Monday, June 20, 2011
English Camp at my school
GET FUN WITH ENGLISH AND BACK TO OUR CULTURE
That’s the theme of the first ever annual English Camp at my school!
And the motto is “Diligent and Show It” during which the students salute (diligent) and then put their fists to their hearts (show it)
Yesterday the kids began setting up the 9 sleeping tents. This morning when I arrived they had been decorated with potted plants and elaborate latticework arbors leading to the entrance of the tents. Some of them have decorated their front tent pole with fabric. Inside the tent is a sleeping area, and a lounging area. My co-teacher commented that each tent should have a little table with food and flowers to make it more hospitable. Each group has a name: The Sweet Smart Girls, The Cherry Blossoms, D Boyz, Dream Light…..
There is a stage set up with our “theme message” proudly proclaimed on a banner and a huge sound system to blast songs in English.
It’s raining, just a light sprinkle, but no one seems to mind. It has been relatively cold for the past week – no rain, temperatures in the low 70’s – that’s really cold by Indonesian standards. My fellow teachers have told me that many people have stomach aches because it is so cold.
Later on I need to sing a song and give a speech. The trick is to make it all in simple enough English so that the students can understand what I am saying. I’m going to sing:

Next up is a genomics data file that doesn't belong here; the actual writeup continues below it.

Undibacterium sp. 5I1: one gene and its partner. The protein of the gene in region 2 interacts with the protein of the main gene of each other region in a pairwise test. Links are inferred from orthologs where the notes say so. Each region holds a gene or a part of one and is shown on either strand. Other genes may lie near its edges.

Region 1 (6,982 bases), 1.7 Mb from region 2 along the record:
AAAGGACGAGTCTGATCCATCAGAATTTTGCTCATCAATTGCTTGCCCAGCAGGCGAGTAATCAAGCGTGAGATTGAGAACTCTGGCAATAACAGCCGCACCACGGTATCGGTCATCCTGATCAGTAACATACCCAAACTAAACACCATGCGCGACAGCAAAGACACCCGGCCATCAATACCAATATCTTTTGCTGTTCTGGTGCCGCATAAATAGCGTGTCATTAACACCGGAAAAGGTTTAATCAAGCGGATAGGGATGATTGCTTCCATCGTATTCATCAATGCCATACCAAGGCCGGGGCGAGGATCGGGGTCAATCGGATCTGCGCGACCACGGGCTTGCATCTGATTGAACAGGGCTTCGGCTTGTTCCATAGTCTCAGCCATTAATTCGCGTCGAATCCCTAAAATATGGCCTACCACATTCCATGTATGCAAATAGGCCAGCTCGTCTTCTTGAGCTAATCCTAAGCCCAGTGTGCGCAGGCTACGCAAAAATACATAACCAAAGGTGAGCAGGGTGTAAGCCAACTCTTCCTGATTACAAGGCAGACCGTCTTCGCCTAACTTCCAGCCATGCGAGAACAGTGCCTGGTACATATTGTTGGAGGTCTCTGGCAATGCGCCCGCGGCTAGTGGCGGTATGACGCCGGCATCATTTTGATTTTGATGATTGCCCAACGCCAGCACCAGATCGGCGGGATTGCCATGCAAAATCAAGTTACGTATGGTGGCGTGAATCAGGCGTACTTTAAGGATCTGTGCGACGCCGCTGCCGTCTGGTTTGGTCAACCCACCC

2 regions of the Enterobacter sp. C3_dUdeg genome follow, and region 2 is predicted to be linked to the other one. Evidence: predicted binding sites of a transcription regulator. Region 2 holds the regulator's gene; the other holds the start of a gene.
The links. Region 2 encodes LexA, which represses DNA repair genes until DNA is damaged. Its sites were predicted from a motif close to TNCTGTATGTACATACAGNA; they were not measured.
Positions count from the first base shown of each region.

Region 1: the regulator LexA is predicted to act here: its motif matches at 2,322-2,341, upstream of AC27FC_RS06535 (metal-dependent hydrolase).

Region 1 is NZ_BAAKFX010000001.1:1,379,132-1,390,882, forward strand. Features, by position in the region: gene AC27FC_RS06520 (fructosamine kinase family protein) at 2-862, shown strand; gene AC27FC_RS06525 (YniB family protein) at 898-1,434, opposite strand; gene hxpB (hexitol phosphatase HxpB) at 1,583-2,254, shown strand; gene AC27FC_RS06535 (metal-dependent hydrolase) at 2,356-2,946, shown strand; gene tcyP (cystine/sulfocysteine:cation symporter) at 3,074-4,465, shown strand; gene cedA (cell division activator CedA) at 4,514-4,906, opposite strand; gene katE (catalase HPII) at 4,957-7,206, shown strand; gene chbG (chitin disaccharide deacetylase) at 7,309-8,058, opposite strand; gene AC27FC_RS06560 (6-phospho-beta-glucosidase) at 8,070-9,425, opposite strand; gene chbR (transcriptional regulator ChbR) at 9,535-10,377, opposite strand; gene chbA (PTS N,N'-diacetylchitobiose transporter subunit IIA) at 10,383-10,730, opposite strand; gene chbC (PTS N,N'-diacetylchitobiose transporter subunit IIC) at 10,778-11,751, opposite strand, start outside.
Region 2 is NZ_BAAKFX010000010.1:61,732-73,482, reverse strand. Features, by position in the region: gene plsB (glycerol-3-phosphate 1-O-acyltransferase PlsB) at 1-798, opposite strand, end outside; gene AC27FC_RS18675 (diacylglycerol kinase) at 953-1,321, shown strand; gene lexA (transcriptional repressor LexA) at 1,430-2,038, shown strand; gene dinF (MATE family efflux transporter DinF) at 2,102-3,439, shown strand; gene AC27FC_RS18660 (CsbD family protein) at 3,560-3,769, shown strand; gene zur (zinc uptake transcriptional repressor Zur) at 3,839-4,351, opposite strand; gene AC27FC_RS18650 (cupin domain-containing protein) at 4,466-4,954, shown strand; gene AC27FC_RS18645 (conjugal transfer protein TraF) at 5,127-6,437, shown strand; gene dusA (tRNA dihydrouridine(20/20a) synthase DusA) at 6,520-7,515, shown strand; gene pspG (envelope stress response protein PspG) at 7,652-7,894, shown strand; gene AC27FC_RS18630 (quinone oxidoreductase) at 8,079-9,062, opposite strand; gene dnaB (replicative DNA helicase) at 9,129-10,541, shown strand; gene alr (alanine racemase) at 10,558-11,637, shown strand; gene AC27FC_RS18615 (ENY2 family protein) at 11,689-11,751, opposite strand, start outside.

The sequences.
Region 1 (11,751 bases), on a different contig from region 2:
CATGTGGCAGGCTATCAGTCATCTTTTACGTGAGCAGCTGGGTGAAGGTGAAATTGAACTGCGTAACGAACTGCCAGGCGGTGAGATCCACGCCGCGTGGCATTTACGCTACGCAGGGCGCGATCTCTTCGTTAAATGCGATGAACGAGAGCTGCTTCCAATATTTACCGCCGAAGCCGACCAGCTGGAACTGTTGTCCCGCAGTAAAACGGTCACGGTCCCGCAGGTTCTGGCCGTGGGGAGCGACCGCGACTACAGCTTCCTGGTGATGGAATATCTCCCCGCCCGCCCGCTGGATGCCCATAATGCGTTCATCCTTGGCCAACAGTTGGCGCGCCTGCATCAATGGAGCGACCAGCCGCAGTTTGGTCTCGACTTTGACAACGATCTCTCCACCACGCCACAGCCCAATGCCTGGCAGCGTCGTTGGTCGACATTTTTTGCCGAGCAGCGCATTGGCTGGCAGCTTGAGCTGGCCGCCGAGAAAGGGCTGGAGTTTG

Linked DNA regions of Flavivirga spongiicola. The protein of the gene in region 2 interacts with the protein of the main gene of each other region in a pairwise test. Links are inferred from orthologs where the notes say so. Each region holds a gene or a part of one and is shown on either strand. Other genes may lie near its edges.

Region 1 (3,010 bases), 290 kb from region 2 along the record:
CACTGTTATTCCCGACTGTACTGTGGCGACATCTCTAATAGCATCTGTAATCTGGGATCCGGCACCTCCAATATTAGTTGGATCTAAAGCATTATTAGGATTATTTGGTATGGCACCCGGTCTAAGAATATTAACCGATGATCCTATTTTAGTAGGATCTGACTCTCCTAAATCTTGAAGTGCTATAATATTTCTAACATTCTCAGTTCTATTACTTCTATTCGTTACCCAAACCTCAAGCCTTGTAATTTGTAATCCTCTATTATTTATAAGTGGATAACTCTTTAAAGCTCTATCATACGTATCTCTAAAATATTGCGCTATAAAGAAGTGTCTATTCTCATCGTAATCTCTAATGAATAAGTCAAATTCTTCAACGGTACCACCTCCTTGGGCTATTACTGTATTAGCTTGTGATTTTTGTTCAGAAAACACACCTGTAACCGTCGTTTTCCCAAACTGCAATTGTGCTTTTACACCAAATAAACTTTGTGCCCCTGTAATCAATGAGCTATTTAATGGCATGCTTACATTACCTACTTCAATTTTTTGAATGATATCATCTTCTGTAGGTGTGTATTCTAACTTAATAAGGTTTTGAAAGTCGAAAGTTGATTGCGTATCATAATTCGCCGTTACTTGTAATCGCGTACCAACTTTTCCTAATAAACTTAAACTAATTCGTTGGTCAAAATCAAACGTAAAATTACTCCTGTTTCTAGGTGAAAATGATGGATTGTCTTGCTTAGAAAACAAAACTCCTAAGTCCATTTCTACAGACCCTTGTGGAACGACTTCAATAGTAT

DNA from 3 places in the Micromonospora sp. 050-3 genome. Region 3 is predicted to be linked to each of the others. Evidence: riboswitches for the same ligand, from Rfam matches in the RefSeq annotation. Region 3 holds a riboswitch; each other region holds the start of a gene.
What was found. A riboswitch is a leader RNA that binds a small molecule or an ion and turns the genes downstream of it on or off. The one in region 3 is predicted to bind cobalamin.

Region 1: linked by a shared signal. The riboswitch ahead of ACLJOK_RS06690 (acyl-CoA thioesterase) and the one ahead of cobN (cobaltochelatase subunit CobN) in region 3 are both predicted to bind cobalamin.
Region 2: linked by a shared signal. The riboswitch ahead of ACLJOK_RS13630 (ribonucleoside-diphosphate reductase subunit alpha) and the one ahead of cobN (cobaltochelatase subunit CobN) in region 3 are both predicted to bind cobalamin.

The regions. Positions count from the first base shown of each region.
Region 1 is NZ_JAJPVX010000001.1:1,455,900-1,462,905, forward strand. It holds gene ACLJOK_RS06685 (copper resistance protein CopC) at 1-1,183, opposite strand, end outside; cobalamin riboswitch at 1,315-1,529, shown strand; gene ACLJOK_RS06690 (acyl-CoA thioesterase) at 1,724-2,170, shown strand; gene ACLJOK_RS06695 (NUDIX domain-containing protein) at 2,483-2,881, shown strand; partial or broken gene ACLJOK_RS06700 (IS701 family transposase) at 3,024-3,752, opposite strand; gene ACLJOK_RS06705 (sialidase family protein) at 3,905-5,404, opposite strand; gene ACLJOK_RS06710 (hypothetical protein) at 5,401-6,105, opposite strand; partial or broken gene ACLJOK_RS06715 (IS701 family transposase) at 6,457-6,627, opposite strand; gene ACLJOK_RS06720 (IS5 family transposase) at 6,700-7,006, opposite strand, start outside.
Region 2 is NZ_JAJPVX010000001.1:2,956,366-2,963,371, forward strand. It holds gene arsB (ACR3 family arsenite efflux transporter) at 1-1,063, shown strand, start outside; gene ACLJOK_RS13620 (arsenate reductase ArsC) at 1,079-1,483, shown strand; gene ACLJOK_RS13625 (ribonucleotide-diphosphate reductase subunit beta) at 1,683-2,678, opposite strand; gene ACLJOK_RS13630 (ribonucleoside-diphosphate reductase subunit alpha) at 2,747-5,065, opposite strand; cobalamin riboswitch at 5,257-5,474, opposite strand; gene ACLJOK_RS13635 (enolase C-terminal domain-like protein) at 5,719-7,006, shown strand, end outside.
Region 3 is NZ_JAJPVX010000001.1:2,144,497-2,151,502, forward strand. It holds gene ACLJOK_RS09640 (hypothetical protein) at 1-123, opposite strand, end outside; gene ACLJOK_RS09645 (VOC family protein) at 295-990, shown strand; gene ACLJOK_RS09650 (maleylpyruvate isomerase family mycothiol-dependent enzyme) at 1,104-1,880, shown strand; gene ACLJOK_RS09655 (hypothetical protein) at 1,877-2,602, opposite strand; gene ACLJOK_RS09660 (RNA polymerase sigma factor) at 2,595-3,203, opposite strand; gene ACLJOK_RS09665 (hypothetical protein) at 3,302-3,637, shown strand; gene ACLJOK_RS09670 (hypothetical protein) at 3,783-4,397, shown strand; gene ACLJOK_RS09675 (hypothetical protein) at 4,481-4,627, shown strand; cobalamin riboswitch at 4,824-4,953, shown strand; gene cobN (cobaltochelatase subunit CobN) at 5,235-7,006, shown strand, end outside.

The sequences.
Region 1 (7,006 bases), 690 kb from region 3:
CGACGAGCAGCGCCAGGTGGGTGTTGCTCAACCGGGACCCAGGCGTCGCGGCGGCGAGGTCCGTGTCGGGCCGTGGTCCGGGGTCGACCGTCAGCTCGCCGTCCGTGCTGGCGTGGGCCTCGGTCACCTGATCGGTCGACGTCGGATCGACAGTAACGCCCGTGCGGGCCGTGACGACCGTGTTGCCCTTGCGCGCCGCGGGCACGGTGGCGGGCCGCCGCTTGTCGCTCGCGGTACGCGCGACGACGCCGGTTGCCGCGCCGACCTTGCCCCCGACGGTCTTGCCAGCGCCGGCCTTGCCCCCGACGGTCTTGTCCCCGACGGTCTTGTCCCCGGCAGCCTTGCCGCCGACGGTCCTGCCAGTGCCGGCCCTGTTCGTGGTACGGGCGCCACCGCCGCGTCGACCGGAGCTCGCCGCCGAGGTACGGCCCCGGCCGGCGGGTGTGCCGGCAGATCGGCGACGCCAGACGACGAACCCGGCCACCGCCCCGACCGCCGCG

“If all of the raindrops were lemon drops and gum drops
Oh what a world this would be
I’d stand outside with my mouth open wide
Ah ah ah ah ah ah ah ah ah ah
If all of the snow flakes were cookies and cupcakes
Oh what a world this would be
I’d stand outside with my mouth open wide
Ah ah ah ah ah ah ah ah ah ah”
I learned the first verse at Girl Scout camp and my wonderful sister, Pinky, made up the 2nd verse.
I’m also one of the judges (the jury) at the speech contest and also a jury for the movie activity. Each tent has to participate with at least one member giving a speech and the group together has to come up with a reasonable ending when the movie stops. They also get points for the games and “orienteering” activities.
The campfire tonight is scheduled to last until 11:30 and gymnastics start tomorrow at 5:30am, but I told the teachers that I will walk home and sleep in my own bed. Being 62 years old entitles me to some privileges and I’m not really that excited about spending a sleepless night on the ground in the rain trying to keep track of teenagers in tents.
There are 83 students who are attending English Camp and 14 of these students are the “committee” who organized all the games, activities, schedule, equipment, campfire activities, etc. This is out of a pool of 575 students in grade 10 and 11 who were eligible to join English Club. I’m pleased that so many students are interested in English. When they signed up for English Club at the beginning of the year, the campout was just an idea that they wanted to do. In December my students were invited to the English camp at the school about an hour away where Angela, another Peace Corps Volunteer is serving. We sent 17 students and a team of 4 teachers who were there off and on during their 3 days English Camp. That experience was enough to launch the official request that the students and teachers needed to come up with – the budget and proposed agenda that the Principal of my school had to approve. The proposal document is 11 pages long and includes all the necessary signatures from all the school officials. I’m impressed that they are willing to jump through so many hoops to accomplish this English Camp. All $300 for the funding came from local sources: the students each gave $1.50 and the English club provided some from its activity funds and the school donated about $200. The money goes for the large stage and sound set up, the badges and certificates and prizes.